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Thread: Retire at 55 and live to 80

  1. #31
    Senior Member Simplemind's Avatar
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    I find it interesting that the word retire has so many different meanings. To some it seems to mean a certain age and activity level. When I announced my plans to retire at 55 there were so many who talked to me and asked me why I would do such a thing. Why would I leave money on the table instead of working three more years? It was as if I was doing something crazy like entering the desert without water. Several told me they couldn't possibly do it because they would be too bored. What ????
    I don't understand that kind of thinking. I have never regretted going early, I had planned it for years. I have never been bored. Perhaps some people really need structure supplied by somebody else for their day. Not me.. I didn't retire and then find myself at home with nothing to do. All retirement meant to me is that I had a pension that covered my needs and almost all of my wants. I no longer have to work for money which frees me to work as a volunteer for programs that are important and interesting to me. I get to travel far and wide, structuring my time as it suits me. I get to spend time with people I care about and help where I can. I had good fortune but I also had long vision and planned for it financially as well as intellectually and emotionally. I'm hardly sitting at home sinking into the couch cushions watching Judge Judy.

  2. #32
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    DMC: I also find it sad that the VP worked right up until he died-ugh! I hope your wife has many healthy, happy years left. I had a good friend beat stage 4 ovarian cancer 8 times during 18 years. She was able to vacation etc until about 1 1/2 years before she died.

  3. #33
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    Well my retirement just got further away. My new job gives me the same take home pay as the previous one due to a great benefits package, but I gross less, and my projected SS benefits have gone down from last year by $5 per month if I retire at 62, $30 per month if I retire at 70, and $20 per month if I retire at 67 my full retirement age.

    Has anyone taken a second job for the purpose of upping their SS earnings? I don't think I have the energy for that with my commute but the thought has crossed my mind.

  4. #34
    Senior Member jp1's Avatar
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    Quote Originally Posted by Simplemind View Post
    I find it interesting that the word retire has so many different meanings. To some it seems to mean a certain age and activity level. When I announced my plans to retire at 55 there were so many who talked to me and asked me why I would do such a thing. Why would I leave money on the table instead of working three more years? It was as if I was doing something crazy like entering the desert without water. Several told me they couldn't possibly do it because they would be too bored. What ????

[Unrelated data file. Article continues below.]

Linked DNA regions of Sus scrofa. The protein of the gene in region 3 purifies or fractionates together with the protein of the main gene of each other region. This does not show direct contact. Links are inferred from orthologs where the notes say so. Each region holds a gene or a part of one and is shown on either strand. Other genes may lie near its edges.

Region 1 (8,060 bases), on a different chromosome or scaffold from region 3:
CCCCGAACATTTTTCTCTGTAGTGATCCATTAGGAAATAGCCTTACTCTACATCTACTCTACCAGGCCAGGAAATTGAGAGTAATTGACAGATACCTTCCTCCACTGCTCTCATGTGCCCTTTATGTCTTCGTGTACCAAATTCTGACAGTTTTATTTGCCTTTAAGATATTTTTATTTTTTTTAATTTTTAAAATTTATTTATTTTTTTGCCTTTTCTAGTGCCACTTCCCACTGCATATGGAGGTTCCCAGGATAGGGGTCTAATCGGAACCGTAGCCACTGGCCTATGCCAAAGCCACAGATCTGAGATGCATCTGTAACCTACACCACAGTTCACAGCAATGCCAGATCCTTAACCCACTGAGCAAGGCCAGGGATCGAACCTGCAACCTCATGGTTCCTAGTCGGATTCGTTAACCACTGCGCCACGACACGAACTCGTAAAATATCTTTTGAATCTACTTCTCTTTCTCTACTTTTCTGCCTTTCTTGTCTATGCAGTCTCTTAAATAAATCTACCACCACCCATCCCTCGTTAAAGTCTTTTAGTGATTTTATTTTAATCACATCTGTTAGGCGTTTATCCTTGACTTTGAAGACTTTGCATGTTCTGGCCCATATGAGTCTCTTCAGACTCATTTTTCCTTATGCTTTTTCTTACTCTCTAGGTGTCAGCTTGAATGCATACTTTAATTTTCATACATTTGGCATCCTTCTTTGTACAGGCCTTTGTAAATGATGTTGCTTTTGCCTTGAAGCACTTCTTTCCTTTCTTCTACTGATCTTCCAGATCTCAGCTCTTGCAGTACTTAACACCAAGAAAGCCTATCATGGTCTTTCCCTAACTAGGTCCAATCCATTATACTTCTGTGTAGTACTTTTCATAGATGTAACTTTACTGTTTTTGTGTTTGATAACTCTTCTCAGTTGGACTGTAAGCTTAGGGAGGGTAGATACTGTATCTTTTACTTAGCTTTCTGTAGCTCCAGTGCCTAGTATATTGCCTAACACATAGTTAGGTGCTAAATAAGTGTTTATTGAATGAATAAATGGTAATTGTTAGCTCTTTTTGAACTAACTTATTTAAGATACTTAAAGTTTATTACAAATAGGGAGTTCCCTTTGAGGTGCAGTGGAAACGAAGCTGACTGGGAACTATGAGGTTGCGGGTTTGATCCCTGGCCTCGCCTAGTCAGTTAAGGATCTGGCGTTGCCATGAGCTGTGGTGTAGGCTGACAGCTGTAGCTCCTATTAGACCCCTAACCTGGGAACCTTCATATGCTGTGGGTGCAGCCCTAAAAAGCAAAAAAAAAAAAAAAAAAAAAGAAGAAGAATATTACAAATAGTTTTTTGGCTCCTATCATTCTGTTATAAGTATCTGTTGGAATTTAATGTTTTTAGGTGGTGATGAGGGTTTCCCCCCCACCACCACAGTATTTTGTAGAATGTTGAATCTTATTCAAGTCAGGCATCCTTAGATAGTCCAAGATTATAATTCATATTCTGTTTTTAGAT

I don't understand that kind of thinking. I have never regretted going early, I had planned it for years. I have never been bored. Perhaps some people really need structure supplied by somebody else for their day. Not me.. I didn't retire and then find myself at home with nothing to do. All retirement meant to me is that I had a pension that covered my needs and almost all of my wants. I no longer have to work for money which frees me to work as a volunteer for programs that are important and interesting to me. I get to travel far and wide, structuring my time as it suits me. I get to spend time with people I care about and help where I can. I had good fortune but I also had long vision and planned for it financially as well as intellectually and emotionally. I'm hardly sitting at home sinking into the couch cushions watching Judge Judy.
    Your post reminded me of when my father retired 25 years ago. He was the stereotypical person with no real interests to keep him busy once he retired. Mom had been a housewife for decades and had developed a very structured routine of chores to keep things humming along smoothly. The house was always spotless and dinner served promptly at 5:30 day in and day out. The first few months after dad retired he followed her around and offered "advice" on better ways to do things. Eventually she had to sit him down and kindly explain that he needed to find something to do with his time that didn't involve telling her how to do what she'd been doing for several decades. He eventually settled on taking a long walk every morning and then catching the bus home once he was tired of walking. Not an amazing hobby (Denver isn't really that interesting...) but it served it's purpose. It got him out of mom's hair while she did her thing, and it gave him something to talk about after he returned.

  5. #35
    Senior Member Simplemind's Avatar
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    jp1 my parents were similar. Mom dreaded my dad retiring because she loved having the house to herself. My husband had a stroke 6 months after I retired and wasn't able to return to work. His work friends faded away since he wasn't working and they were all motorcycle riders and he couldn't do that either. When he finally got back on his feet I suggested volunteering for Meals on Wheels. It would help him with remembering addresses, names and orders. Unfortunately, I started it with him with the intention of dropping out and letting him go it alone and ended up loving it and staying. So much for some time alone........ (totally worth it though, we have a blast doing it)

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